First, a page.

Housebuilder Countryside is looking to possible acquisitions to double its profits over the next five years.
The owner of the Essex-based volume housebuilder, US private equity firm Oaktree Capital Management, merged Countryside with luxury housebuilder Millgate Developments this week. Countryside took operational control of the business immediately.
Countryside executive chairman Ian Sutcliffe told Construction News the group’s priority was to grow. “If the right opportunity comes along or the right business with the right price presents itself, then absolutely we would have a look.”
Mr Sutcliffe said Millgate Developments was a “perfect strategic fit”, allowing Countryside to access areas, including South Buckinghamshire, Berkshire and Surrey, that are outside its current areas of activity around London.
Countryside Properties builds private homes, affordable homes, commercial and mixed-use properties. Mr Sutcliffe said he hoped the merger with Millgate would allow the sale of private homes to contribute 60 per cent of the group’s turnover within five years, from around 50 per cent now.
In its most recent results, Countryside reported a total operating profit of £14.2m for the year ended 30 September 2012, compared with £19.9m for the same period in 2011.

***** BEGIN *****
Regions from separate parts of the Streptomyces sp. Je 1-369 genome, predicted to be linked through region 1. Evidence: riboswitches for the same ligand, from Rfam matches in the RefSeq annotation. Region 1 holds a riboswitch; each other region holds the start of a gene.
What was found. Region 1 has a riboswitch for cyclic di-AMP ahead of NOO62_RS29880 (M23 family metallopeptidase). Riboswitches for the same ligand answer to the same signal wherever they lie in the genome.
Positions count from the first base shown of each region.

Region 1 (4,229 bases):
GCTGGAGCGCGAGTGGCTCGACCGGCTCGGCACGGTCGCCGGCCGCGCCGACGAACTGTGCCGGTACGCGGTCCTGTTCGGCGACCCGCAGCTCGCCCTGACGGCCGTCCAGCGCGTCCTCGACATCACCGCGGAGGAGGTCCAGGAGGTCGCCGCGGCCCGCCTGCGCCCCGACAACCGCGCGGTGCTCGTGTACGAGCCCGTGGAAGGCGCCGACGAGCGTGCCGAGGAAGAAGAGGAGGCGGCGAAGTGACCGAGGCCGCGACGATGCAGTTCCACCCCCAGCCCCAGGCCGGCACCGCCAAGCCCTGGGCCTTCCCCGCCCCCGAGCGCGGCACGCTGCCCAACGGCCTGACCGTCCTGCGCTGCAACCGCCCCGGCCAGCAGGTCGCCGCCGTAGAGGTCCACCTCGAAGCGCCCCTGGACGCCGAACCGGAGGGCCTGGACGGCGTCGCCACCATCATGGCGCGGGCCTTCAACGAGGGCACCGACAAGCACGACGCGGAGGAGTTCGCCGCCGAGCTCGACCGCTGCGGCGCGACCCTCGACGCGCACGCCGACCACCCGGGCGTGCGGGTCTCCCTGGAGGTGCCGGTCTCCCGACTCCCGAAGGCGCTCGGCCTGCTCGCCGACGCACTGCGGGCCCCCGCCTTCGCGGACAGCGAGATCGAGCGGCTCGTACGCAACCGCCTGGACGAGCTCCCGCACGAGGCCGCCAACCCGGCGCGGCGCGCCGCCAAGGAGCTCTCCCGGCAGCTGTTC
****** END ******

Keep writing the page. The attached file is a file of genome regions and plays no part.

Mr Sutcliffe said he expected Countryside’s headcount to increase, with no job losses as a result of the merger, and with Millgate Developments as a functioning division within the Countryside group.
Oaktree Capital Management bought Countryside from Lloyds Banking Group in February 2013. Mr Sutcliffe joined as executive chairman in September the same year.
He said: “We’re in a fantastic position with Oaktree behind us, [as well as having] the landbank we’ve got. So, where there are opportunities to buy land or to potentially acquire other businesses, then we would certainly look.
“The real benefit we’ve got is we don’t have to do it, but if the opportunity was right, [we are] not ruling it out.”
Mr Sutcliffe said while Help to Buy had been a boost to the housing market, it had not and would not directly affect the company. Most of Countryside and Millgate Development’s properties are too expensive to qualify for the scheme.